Cyclo-Cross...and albert Zweifel of Switzerland has won his third successive world professional title. This year's?
SV PAN Cars with cycles on roofs arrive at meeting
GV Spectators trudging through mud on way to start (3 shots)
GV Race in progress (competitors on bikes with Albert Zweifel of Switzerland (No. 1) in lead
GV ZOOM INTO SV Riders carrying bikes up muddy hill
CU PAN Lucien Zeimes (No. 38) of Luxembourg carrying bike up hill
SV Mud-spattered Peter Frischknecht of Switzerland (No. 2) rides along road
SV PAN Klaus Peter Thaler of West Germany (No. 43) rides down muddy slope onto road
SV PAN Mud-spattered rider (number obscured) rides over mud onto road
GV PAN Albert Zweifel of Switzerland arrives at finish completely covered in mud
In the team event, Switzerland finished first, with Belgium second, Spain third, Holland fourth, France fifth and Italy sixth. In the world amateur championship over six laps, the winner was Roland Liboton of Belgium, with the Swiss duo of Gilles Blaser and Karl-Heinz Helbling second and third. Liboton's time was one hour, two minutes 32 seconds. The amateur team championship went to Switzerland. Belgium was second, France third, Italy fourth, Poland fifth and Holland sixth.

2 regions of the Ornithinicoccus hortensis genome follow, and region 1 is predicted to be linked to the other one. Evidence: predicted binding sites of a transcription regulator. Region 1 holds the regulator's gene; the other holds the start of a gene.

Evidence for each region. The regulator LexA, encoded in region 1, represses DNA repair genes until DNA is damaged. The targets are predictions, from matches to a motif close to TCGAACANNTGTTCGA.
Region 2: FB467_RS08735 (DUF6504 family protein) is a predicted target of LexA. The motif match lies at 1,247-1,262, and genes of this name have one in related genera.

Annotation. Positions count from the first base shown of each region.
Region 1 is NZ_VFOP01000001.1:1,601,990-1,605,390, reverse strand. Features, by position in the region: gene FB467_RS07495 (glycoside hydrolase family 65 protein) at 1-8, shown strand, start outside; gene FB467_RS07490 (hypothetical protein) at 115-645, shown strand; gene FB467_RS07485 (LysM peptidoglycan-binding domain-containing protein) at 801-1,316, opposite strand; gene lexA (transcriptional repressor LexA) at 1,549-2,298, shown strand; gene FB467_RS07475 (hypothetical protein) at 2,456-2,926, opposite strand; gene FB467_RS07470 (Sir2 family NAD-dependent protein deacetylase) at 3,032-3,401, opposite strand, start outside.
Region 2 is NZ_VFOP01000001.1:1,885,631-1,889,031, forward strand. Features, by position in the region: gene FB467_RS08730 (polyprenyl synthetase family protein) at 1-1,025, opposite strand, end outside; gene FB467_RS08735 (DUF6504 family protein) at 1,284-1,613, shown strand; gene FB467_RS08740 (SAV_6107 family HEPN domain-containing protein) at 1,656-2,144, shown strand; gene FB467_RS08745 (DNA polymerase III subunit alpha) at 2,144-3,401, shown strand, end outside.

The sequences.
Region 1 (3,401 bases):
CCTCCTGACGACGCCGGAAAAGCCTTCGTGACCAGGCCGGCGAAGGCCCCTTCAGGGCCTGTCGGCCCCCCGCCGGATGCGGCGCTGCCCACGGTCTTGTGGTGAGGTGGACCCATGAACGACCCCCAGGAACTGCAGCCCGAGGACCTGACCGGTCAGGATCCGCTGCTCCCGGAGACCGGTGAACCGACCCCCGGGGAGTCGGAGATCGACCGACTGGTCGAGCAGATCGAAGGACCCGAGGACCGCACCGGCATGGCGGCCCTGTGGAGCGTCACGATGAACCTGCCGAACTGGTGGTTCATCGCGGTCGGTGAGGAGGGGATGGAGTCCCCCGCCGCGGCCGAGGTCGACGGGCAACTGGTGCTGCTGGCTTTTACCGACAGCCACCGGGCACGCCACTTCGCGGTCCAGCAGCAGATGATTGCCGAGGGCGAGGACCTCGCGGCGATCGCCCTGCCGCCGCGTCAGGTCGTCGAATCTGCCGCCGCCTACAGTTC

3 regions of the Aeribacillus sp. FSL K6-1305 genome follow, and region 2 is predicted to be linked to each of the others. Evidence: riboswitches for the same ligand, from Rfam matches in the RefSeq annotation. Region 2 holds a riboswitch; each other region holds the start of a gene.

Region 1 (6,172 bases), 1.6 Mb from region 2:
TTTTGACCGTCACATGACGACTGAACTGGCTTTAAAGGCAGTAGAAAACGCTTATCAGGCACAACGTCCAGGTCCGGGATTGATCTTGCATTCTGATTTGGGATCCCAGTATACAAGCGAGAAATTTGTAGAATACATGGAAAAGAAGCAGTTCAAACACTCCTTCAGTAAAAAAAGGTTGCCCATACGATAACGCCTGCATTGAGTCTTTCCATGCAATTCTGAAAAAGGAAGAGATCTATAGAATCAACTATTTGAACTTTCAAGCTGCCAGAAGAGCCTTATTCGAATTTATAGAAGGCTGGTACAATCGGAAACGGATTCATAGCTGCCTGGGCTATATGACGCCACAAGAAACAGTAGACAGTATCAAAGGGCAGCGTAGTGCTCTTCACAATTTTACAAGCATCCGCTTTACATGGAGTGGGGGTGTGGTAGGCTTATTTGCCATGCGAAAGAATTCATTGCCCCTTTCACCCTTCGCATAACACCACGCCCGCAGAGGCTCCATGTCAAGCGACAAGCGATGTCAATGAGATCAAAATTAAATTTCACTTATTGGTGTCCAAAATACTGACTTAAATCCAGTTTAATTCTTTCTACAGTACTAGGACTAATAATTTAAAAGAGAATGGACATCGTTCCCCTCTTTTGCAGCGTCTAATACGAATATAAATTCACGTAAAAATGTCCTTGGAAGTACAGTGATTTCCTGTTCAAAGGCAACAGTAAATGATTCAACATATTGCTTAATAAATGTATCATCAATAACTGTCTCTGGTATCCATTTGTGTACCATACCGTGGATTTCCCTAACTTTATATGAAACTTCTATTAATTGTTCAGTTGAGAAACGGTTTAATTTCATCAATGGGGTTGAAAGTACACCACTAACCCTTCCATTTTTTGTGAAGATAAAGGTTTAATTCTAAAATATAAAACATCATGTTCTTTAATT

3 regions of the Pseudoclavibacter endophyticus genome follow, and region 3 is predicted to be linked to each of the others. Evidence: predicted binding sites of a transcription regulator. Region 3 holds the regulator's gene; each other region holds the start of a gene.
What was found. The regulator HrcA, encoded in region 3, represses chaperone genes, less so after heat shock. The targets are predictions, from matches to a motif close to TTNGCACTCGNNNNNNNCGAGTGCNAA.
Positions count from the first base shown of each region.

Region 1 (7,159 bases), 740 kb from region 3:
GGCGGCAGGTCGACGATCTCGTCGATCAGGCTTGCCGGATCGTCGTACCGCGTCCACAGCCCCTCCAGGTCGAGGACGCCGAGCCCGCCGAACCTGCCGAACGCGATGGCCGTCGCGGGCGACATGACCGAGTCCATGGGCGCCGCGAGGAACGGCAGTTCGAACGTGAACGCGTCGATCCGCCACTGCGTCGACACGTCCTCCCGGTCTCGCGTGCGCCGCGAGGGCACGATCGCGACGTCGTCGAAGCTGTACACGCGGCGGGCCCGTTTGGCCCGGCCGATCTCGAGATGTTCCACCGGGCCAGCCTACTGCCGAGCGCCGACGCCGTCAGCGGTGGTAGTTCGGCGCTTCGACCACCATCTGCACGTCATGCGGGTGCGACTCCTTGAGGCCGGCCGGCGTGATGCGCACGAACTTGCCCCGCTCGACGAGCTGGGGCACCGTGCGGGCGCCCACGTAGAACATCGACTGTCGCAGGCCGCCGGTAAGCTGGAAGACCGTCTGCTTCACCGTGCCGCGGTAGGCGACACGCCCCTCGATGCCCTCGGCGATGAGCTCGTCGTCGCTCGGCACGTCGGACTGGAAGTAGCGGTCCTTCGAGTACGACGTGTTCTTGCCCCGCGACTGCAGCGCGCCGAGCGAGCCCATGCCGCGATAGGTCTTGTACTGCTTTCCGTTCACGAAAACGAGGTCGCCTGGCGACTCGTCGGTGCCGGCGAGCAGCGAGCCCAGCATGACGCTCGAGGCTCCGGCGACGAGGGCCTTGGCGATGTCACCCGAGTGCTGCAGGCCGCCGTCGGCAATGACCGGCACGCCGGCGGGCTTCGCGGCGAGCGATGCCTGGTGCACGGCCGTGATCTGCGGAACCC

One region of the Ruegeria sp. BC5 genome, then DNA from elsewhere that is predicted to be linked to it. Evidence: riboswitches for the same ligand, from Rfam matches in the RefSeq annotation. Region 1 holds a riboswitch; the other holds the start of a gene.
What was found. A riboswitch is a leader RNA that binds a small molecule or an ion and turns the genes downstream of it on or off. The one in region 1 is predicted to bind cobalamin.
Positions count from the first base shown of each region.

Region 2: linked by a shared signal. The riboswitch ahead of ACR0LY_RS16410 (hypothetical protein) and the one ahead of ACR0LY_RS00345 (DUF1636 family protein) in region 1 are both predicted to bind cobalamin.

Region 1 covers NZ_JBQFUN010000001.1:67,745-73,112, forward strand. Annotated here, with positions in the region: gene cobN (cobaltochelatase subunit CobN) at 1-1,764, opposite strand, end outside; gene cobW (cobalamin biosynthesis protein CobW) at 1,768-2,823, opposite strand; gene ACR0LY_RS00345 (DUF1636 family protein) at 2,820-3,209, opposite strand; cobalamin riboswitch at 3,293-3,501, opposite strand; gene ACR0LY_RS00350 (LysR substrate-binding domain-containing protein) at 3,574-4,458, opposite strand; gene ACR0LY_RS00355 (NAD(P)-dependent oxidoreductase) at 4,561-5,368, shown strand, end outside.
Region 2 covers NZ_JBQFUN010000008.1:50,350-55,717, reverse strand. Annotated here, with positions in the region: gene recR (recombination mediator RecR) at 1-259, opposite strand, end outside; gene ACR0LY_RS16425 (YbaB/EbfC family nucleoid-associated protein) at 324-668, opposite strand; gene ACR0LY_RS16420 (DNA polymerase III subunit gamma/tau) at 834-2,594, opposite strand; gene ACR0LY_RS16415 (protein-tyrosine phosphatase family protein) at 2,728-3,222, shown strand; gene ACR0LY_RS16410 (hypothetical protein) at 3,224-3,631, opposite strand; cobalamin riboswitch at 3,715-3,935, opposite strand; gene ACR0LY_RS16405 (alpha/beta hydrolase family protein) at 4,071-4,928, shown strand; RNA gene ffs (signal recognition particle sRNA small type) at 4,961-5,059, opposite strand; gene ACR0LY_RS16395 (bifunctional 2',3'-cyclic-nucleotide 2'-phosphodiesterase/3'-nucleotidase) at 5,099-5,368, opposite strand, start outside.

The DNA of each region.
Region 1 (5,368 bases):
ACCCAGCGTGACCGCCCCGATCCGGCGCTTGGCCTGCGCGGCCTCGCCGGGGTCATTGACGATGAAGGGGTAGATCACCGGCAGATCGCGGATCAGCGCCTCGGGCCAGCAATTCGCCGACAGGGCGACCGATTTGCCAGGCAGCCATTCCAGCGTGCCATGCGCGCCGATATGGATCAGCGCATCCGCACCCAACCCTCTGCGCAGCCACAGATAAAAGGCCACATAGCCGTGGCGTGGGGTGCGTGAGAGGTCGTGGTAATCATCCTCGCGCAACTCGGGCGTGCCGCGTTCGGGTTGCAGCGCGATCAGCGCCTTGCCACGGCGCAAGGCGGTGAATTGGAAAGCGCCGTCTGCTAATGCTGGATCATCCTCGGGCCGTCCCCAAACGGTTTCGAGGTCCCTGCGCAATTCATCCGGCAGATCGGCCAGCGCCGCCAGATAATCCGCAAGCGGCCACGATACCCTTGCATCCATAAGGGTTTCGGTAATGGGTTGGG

Script is copyright Reuters Limited. All rights reserved
Background: Cyclo-Cross...and albert Zweifel of Switzerland has won his third successive world professional title. This year's championships were held on Amorebieta in Spain on Sunday (22 January), and Zweifel defied appalling conditions to finish ahead of his team-mate Peter Frischknecht, with West Germany's Klaus Peter Thaler in third place.
SYNOPSIS: Conditions were so bad for the championships that officials reduced the number of laps for the race from eight to seven.
Each lap was two point nine kilometres long, and after heavy rain most of the circuit was a complete mudbath. For many of the competitors the conditions proved to be just too much. But not for the Swiss.
Zweifel, wearing number one, revelled in the mud. His strength and stamina were ideal qualities for the energy-sapping course, and with Frischknecht and Thaler he stormed ahead from the start. Zweifel's main rival was expected to be former World Champion Roger de Vlaeminck of Belgium, but he withdrew because of bronchitis.
Another Belgian, Albert Van Damme, also pulled out because of illness, and this left the Swiss virtually unchallenged in the team event.
It was difficult enough on the flat, but as Luxembourg's Lucien Zeimes found out the hills were really tough going.
Along the road, Frischknecht, number two, kept up the pressure on Zweifel.
Thaler, number 43, was there as well, looking for a break.
The mud covered most of the riders' numbers, but there was no hiding Zweifel's superiority. He finished the seven laps in one hour, seven minutes 21 seconds -- almost a minute ahead of Frischknecht.